" Christian Knowledge"—that knowledge, which most improves man, and ennobles man, in the life present; while it alone can fit him for the happiness offered by redeeming mercy in the life to come. The blessing of Almighty God cannot but rest upon a cause so righteous—upon efforts so conformable to all that we can know either of His immutable essence, or of His revealed will.

ECCLESIASTICAL RECORD.

The three months, which have passed since our last publication, have been crowded with events interesting to the Church. They all, however, seem to turn upon the point, whether the Establishment is to be preserved in its essential purity as an ecclesiastical institution, and its essential authority as a co-ordinate power connected with the State. In our present number, therefore, we have devoted a considerable space to the purpose of showing—first, that it is a matter of comparatively small importance, that the Church should be maintained in the integrity of its political influence, unless it be also maintained in the integrity of its doctrines; and, secondly, that doctrinal innovations would very soon involve its political downfall. These two remarks we would here repeat as the key to our observations in more articles than one.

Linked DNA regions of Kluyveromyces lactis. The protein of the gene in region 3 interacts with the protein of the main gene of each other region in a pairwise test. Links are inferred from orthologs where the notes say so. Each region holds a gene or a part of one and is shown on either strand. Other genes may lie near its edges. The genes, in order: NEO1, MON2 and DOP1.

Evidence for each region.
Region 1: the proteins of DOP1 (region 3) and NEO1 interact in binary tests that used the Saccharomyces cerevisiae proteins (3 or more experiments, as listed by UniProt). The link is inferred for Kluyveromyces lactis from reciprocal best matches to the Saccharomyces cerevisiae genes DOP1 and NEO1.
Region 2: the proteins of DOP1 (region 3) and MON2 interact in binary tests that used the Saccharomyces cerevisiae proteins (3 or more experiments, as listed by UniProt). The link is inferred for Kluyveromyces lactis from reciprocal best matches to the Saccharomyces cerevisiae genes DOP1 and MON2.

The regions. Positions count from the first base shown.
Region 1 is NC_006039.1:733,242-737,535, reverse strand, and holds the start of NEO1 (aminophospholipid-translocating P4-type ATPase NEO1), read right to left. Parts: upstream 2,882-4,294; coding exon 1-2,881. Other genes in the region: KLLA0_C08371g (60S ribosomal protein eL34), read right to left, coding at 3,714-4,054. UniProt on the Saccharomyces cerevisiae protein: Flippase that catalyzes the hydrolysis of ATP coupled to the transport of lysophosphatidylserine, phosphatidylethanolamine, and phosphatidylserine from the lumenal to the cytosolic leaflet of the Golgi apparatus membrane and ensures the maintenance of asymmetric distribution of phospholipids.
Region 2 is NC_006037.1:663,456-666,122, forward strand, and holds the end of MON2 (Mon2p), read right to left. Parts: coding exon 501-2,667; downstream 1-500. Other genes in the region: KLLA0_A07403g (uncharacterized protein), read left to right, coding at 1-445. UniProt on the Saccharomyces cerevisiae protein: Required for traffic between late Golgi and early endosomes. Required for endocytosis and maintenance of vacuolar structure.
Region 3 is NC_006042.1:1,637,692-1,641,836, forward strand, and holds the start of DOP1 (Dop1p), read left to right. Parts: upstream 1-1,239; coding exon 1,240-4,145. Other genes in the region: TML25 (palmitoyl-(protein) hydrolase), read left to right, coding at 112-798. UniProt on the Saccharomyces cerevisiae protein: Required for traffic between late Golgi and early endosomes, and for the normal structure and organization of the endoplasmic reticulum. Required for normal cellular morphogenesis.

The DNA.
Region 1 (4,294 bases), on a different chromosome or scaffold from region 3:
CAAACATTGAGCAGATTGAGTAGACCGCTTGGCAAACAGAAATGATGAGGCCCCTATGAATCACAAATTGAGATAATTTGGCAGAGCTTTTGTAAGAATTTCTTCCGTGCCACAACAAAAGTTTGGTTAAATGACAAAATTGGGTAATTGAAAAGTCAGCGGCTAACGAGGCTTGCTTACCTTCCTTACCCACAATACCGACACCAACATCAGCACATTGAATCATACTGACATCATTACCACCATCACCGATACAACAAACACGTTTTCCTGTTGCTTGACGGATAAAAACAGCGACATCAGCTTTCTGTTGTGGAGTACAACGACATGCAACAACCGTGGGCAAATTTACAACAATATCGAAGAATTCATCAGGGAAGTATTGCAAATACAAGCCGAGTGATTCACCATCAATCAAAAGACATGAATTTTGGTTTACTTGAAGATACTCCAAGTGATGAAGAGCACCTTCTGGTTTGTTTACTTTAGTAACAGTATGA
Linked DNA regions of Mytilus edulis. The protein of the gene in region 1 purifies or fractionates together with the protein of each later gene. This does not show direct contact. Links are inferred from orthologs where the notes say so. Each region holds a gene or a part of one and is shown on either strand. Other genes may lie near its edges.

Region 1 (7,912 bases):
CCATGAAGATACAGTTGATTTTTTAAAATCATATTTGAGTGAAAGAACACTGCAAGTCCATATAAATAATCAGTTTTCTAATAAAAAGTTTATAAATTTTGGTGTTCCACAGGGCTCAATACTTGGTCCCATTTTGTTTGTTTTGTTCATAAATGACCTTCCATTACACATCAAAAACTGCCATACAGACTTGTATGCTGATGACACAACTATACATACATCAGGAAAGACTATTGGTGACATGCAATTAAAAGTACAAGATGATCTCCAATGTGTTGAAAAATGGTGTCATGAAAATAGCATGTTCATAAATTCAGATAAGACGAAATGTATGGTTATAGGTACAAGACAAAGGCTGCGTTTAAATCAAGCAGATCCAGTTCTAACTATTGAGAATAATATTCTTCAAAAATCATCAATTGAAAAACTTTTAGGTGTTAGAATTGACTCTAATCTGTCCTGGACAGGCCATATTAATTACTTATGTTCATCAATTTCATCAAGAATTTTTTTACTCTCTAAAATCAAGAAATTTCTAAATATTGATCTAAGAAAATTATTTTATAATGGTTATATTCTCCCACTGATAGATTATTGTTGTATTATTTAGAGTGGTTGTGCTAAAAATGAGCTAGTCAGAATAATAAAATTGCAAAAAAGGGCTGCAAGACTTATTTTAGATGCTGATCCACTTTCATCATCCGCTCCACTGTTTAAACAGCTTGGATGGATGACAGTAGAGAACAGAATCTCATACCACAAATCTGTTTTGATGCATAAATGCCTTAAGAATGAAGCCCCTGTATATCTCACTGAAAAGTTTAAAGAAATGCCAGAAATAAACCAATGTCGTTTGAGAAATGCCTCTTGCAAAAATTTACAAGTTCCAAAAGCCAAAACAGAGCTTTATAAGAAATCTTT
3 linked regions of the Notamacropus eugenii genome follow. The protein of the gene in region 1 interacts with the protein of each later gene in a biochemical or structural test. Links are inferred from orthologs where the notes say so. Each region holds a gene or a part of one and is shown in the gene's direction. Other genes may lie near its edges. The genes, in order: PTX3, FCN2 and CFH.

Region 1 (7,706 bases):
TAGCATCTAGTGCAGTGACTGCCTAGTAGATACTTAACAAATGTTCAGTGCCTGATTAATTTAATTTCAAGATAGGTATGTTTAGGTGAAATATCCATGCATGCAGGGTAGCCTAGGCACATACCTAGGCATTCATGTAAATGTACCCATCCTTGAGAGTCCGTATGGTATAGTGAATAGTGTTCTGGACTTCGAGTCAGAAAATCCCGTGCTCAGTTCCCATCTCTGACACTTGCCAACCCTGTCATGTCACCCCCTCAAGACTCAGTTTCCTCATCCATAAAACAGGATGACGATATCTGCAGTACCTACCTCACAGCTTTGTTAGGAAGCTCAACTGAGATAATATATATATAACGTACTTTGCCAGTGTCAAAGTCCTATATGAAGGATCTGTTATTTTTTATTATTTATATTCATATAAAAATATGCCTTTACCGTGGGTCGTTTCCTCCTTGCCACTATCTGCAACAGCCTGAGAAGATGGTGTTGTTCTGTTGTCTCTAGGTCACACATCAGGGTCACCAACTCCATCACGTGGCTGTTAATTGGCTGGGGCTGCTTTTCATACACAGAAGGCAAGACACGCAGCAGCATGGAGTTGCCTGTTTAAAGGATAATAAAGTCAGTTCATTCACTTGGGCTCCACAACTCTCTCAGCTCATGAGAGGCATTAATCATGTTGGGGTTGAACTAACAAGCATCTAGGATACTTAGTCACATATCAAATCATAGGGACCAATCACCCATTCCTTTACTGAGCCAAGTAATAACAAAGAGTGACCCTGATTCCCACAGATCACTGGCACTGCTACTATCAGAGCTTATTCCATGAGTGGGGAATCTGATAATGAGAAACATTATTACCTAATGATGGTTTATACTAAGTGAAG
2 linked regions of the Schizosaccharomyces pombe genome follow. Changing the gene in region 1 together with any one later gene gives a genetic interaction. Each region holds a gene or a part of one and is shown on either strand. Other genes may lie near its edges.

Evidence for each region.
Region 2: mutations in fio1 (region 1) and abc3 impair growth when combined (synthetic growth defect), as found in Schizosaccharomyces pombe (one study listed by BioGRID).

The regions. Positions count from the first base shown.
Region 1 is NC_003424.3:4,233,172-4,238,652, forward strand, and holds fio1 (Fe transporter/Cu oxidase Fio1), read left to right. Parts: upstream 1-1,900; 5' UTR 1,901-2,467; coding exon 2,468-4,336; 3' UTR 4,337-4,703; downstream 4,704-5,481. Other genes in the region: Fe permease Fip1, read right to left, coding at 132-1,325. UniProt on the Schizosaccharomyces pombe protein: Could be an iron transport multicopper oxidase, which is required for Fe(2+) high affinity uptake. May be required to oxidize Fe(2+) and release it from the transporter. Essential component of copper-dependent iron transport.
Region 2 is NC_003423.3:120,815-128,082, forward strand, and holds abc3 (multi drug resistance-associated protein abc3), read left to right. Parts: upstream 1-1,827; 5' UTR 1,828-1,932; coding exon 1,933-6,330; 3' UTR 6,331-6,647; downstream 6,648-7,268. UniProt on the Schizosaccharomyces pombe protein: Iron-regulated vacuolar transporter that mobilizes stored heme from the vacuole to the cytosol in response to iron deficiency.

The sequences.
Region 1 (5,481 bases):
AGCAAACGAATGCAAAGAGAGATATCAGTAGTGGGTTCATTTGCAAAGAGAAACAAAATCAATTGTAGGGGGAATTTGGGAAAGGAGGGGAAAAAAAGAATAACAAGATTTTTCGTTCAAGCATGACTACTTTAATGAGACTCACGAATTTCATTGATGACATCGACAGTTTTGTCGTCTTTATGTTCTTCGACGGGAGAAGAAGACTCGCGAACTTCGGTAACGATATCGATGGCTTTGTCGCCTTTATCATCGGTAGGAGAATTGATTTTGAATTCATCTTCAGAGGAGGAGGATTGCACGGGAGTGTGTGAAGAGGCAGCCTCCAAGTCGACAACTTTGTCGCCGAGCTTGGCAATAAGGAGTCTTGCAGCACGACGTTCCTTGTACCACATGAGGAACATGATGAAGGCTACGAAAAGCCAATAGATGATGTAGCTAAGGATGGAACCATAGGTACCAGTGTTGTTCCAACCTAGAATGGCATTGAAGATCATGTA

Let us now take a rapid glance at our actual position.

There have been periods in this country, when the pressure of financial difficulties threatened almost universal bankruptcy. There have been periods, again, when foreign invasion menaced the destruction of individual freedom and national existence. Yet a conjuncture so pregnant as the present with almost hopeless embarrassments the oldest men ainong us could not recollect. Life and liberty are not in peril; and yet holier and more precious things may be in jeopardy than either liberty or life.